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Elizabeth Enslin grew up in Seattle and went on to earn her Ph.D. in cultural anthropology from Stanford University in 1990. While a graduate student, she married into a Brahman family in the plains of Nepal. Inspired by local women, especially her mother-in-law, she researched women's organizing, poetics, politics, and agroecology. Her academic essay, "Beyond Writing: Feminist Practice and the Limits of Ethnography," still inspires conversations about feminism and the ethics of research and activism. Enslin returned to the Pacific Northwest in 1995 and earned her living as a high school and college teacher, a grant writer, and an independent consultant. She has published creative nonfiction and poetry in The Gettysburg Review, Crab Orchard Review, The High Desert Journal, The Raven Chronicles, Opium Magazine, and In Posse Review and received an Individual Artist Fellowship Award from the Oregon Arts Commission and an honourable mention for the Pushcart Prize.She currently lives in a strawbale house in the canyon country of northeastern Oregon, where she raises garlic, pigs, and yaks. While the Gods Were Sleeping is her first book. Learn more at elizabethenslin.com.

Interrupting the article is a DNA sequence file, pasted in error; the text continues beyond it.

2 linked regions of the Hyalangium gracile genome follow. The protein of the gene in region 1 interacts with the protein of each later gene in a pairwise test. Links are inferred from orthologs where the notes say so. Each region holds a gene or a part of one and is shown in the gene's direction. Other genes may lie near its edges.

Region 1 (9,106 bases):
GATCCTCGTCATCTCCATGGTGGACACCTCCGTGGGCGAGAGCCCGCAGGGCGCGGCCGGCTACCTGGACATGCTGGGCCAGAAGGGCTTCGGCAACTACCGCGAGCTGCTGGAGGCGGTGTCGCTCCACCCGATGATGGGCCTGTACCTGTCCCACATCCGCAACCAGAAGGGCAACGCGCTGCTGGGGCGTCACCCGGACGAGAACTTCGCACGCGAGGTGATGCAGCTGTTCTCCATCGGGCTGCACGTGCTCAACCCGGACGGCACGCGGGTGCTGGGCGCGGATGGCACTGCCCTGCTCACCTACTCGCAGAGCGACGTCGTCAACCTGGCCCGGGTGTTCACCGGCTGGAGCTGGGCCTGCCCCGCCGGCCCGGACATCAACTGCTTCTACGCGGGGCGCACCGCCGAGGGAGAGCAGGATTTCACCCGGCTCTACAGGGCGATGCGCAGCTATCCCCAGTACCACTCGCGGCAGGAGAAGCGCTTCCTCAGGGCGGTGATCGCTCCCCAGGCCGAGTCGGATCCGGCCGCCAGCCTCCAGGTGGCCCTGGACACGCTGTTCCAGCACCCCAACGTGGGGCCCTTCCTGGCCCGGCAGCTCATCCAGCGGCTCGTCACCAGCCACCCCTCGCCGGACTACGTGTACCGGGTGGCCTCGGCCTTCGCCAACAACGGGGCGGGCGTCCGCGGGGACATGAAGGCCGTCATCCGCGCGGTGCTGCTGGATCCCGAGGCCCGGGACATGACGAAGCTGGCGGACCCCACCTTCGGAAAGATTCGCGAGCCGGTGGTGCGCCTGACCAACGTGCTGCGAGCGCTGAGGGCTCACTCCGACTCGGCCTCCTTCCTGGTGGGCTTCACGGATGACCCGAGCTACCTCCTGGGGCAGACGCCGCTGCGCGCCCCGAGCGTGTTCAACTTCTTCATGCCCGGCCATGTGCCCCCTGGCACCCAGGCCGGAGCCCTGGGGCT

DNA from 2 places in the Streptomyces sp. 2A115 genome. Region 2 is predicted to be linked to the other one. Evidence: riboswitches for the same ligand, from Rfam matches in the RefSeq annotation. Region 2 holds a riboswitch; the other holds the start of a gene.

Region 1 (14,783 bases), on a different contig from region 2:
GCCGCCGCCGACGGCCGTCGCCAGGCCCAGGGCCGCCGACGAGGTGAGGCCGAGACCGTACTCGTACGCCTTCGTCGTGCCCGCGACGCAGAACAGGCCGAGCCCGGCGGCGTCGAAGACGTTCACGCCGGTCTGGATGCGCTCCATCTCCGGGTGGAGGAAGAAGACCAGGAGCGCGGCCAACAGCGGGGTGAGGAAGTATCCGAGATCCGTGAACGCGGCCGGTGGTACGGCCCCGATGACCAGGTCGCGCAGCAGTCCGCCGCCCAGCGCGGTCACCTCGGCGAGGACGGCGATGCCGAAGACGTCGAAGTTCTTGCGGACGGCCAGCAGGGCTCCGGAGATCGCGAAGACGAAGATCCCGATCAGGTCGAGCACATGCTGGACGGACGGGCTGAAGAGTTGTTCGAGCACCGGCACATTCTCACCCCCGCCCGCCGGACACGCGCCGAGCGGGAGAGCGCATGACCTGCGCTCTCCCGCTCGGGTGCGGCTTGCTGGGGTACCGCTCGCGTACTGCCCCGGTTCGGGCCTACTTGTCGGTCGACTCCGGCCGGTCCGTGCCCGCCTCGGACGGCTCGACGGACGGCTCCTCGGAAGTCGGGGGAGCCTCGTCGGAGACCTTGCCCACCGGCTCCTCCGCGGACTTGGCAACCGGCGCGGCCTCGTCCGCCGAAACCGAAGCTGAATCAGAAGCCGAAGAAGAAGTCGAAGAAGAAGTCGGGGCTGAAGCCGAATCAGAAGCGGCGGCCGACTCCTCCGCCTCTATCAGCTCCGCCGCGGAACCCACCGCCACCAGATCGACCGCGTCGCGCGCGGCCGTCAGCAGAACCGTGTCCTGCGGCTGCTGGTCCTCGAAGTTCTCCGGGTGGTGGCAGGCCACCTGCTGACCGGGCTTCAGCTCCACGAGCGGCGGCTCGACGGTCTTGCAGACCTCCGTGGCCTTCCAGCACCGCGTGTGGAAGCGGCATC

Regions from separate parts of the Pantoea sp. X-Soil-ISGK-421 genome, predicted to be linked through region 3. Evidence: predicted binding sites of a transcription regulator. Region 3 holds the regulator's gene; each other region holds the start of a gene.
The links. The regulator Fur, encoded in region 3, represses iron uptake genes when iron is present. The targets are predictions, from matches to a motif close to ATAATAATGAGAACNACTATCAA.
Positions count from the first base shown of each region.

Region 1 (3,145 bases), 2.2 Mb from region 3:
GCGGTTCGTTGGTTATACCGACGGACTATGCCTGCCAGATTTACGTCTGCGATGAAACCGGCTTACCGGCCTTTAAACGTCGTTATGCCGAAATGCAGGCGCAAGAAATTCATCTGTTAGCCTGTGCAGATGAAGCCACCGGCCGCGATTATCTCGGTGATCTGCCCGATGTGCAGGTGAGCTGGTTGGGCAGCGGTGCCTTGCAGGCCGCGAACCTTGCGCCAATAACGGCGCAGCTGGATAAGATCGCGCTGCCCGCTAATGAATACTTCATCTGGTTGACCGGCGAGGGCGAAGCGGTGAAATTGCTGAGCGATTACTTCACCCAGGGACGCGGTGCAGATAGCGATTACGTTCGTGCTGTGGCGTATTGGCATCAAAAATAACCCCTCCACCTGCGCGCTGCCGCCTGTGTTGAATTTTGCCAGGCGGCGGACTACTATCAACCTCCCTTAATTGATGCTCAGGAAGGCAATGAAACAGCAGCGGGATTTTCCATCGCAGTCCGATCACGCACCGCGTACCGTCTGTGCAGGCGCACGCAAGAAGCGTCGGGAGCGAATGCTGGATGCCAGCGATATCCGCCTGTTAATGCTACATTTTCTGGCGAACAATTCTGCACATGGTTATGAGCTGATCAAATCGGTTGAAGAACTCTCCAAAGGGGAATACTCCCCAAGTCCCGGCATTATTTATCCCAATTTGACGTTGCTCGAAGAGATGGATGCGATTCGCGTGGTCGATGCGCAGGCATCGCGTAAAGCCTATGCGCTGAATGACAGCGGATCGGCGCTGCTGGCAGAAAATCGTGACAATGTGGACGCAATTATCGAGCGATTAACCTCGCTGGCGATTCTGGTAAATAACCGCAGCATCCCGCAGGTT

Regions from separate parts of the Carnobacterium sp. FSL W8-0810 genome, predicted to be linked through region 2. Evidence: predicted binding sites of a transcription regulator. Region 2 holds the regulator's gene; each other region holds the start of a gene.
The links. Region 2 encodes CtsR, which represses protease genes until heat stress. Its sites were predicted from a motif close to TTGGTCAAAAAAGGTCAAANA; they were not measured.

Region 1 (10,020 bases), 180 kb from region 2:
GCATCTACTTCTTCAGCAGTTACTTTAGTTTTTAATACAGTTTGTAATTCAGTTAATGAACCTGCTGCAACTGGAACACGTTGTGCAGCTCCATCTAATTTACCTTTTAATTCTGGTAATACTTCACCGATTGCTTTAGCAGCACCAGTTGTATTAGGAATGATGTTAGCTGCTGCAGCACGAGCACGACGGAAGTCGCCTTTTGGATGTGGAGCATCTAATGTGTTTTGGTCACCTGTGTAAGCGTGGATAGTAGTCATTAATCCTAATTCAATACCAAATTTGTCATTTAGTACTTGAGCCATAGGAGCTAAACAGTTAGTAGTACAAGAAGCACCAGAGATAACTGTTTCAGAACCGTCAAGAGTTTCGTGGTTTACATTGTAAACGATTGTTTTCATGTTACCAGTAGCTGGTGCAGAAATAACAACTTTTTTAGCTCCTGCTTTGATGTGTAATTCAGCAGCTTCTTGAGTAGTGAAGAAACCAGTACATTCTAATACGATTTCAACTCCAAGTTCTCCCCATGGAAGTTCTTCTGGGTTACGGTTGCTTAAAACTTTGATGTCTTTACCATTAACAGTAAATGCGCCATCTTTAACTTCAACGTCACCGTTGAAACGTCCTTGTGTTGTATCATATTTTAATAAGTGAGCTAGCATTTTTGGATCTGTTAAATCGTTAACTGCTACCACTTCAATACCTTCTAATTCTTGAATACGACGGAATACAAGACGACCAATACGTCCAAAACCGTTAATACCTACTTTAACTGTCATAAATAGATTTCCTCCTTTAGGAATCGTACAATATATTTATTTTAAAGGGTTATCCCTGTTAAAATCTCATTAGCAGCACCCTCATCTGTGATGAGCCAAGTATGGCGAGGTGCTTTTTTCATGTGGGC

"I am fascinated and haunted by Elizabeth Enslin's story. It will stay with you and won't let you go." --Luis Alberto Urrea, bestselling author of Into the Beautiful North and The Hummingbird's Daughter "If this fascinating, important story doesn't draw you into Enslin's telling of her time in Nepal, then the beautiful, moving prose will." --Kerry Cohen, author of Seeing Ezra "A fascinating memoir written with such clarity and honesty that it's like taking a years-long trip through a little-known part of Nepal, far from the glamour and tourists of Kathmandu. Enslin's story is utterly unique yet broadly representative of billions of humans in so-called marginal places all over the world caught between tradition, politics, idealism, human nature, the environment, the local economy, the decidedly mixed blessings of globalization, and the simple pleasures of food, family, and the natural world." --Pamela Olson, author of Fast Times in Palestine "This finely written memoir transports the reader into a society on the cusp of social and political transformation. The barriers to gender, caste, and class equality that Elizabeth Enslin reveals continue to impede Nepal's quest for democracy today. This is an inspiring and challenging read for activists, rebels, and dreamers everywhere." --Manjushree Thapa, author of Forget Kathmandu "Elizabeth Enslin is a daring original, both in life and on the page. While the Gods Were Sleeping is a love story, an adventure narrative, and an anthropological study in one, written with a global awareness, free of the exoticism we associate with foreigners in Nepal. Sharply observant and full of wisdom." --Alden Jones, author of The Blind Masseuse